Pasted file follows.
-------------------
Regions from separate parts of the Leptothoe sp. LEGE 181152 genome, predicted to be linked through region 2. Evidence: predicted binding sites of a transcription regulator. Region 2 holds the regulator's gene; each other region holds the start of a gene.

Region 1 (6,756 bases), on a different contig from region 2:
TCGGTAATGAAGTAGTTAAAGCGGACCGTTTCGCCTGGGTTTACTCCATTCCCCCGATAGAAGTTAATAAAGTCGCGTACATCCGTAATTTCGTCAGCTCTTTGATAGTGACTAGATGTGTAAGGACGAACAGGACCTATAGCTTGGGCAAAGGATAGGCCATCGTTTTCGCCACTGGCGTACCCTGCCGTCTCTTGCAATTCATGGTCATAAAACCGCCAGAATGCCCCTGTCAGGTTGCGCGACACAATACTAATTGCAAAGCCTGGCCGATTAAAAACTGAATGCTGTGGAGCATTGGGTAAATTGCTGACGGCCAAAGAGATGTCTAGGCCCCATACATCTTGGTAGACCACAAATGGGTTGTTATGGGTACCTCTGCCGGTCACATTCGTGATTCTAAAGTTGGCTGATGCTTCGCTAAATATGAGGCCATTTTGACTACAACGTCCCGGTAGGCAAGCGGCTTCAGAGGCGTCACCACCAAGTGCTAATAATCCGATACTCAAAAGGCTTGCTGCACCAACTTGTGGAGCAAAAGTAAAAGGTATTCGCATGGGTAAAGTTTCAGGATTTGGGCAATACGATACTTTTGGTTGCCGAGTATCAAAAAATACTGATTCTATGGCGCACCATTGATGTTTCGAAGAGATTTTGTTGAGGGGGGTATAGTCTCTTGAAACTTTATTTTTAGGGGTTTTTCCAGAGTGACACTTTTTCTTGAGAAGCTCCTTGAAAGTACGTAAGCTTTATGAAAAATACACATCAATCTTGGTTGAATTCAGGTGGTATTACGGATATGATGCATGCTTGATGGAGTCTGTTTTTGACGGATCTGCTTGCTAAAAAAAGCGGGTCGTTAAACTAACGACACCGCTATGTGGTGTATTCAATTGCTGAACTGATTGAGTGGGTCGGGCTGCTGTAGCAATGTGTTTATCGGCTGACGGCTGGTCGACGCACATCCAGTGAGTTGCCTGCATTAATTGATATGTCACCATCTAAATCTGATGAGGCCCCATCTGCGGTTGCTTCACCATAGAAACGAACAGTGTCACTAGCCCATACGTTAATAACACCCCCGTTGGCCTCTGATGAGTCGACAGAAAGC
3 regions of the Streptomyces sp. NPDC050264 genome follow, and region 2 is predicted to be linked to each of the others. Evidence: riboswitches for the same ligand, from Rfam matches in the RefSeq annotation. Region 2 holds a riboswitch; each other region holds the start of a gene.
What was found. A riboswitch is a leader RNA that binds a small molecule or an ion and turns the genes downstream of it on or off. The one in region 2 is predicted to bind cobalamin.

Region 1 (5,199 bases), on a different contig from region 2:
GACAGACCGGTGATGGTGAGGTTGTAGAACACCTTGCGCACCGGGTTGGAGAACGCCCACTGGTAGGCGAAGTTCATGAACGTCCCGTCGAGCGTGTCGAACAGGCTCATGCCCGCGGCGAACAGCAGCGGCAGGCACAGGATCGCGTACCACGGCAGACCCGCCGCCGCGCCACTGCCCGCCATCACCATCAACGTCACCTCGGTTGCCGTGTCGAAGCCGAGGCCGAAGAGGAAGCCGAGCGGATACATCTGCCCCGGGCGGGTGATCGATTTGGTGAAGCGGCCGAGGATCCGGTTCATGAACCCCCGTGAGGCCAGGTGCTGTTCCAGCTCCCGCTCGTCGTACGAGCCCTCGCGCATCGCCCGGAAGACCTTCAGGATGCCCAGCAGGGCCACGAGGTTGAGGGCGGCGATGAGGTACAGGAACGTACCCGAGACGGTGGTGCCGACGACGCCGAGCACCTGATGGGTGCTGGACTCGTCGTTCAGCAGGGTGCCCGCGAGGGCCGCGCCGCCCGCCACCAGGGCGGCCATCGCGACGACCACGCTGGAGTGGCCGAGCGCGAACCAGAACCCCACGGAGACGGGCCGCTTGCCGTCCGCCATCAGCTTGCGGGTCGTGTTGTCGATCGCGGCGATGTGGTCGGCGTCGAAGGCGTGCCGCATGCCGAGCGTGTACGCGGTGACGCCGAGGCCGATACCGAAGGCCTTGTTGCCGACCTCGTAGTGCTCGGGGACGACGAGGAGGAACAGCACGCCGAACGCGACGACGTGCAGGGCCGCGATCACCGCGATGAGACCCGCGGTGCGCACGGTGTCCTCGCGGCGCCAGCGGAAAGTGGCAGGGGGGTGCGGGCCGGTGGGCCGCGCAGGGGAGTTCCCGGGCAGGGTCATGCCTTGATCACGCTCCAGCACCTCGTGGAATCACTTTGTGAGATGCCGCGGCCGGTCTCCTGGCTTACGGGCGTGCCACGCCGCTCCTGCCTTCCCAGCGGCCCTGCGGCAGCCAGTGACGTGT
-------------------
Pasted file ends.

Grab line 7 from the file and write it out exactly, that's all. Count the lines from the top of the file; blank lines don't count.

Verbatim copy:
GACAGACCGGTGATGGTGAGGTTGTAGAACACCTTGCGCACCGGGTTGGAGAACGCCCACTGGTAGGCGAAGTTCATGAACGTCCCGTCGAGCGTGTCGAACAGGCTCATGCCCGCGGCGAACAGCAGCGGCAGGCACAGGATCGCGTACCACGGCAGACCCGCCGCCGCGCCACTGCCCGCCATCACCATCAACGTCACCTCGGTTGCCGTGTCGAAGCCGAGGCCGAAGAGGAAGCCGAGCGGATACATCTGCCCCGGGCGGGTGATCGATTTGGTGAAGCGGCCGAGGATCCGGTTCATGAACCCCCGTGAGGCCAGGTGCTGTTCCAGCTCCCGCTCGTCGTACGAGCCCTCGCGCATCGCCCGGAAGACCTTCAGGATGCCCAGCAGGGCCACGAGGTTGAGGGCGGCGATGAGGTACAGGAACGTACCCGAGACGGTGGTGCCGACGACGCCGAGCACCTGATGGGTGCTGGACTCGTCGTTCAGCAGGGTGCCCGCGAGGGCCGCGCCGCCCGCCACCAGGGCGGCCATCGCGACGACCACGCTGGAGTGGCCGAGCGCGAACCAGAACCCCACGGAGACGGGCCGCTTGCCGTCCGCCATCAGCTTGCGGGTCGTGTTGTCGATCGCGGCGATGTGGTCGGCGTCGAAGGCGTGCCGCATGCCGAGCGTGTACGCGGTGACGCCGAGGCCGATACCGAAGGCCTTGTTGCCGACCTCGTAGTGCTCGGGGACGACGAGGAGGAACAGCACGCCGAACGCGACGACGTGCAGGGCCGCGATCACCGCGATGAGACCCGCGGTGCGCACGGTGTCCTCGCGGCGCCAGCGGAAAGTGGCAGGGGGGTGCGGGCCGGTGGGCCGCGCAGGGGAGTTCCCGGGCAGGGTCATGCCTTGATCACGCTCCAGCACCTCGTGGAATCACTTTGTGAGATGCCGCGGCCGGTCTCCTGGCTTACGGGCGTGCCACGCCGCTCCTGCCTTCCCAGCGGCCCTGCGGCAGCCAGTGACGTGT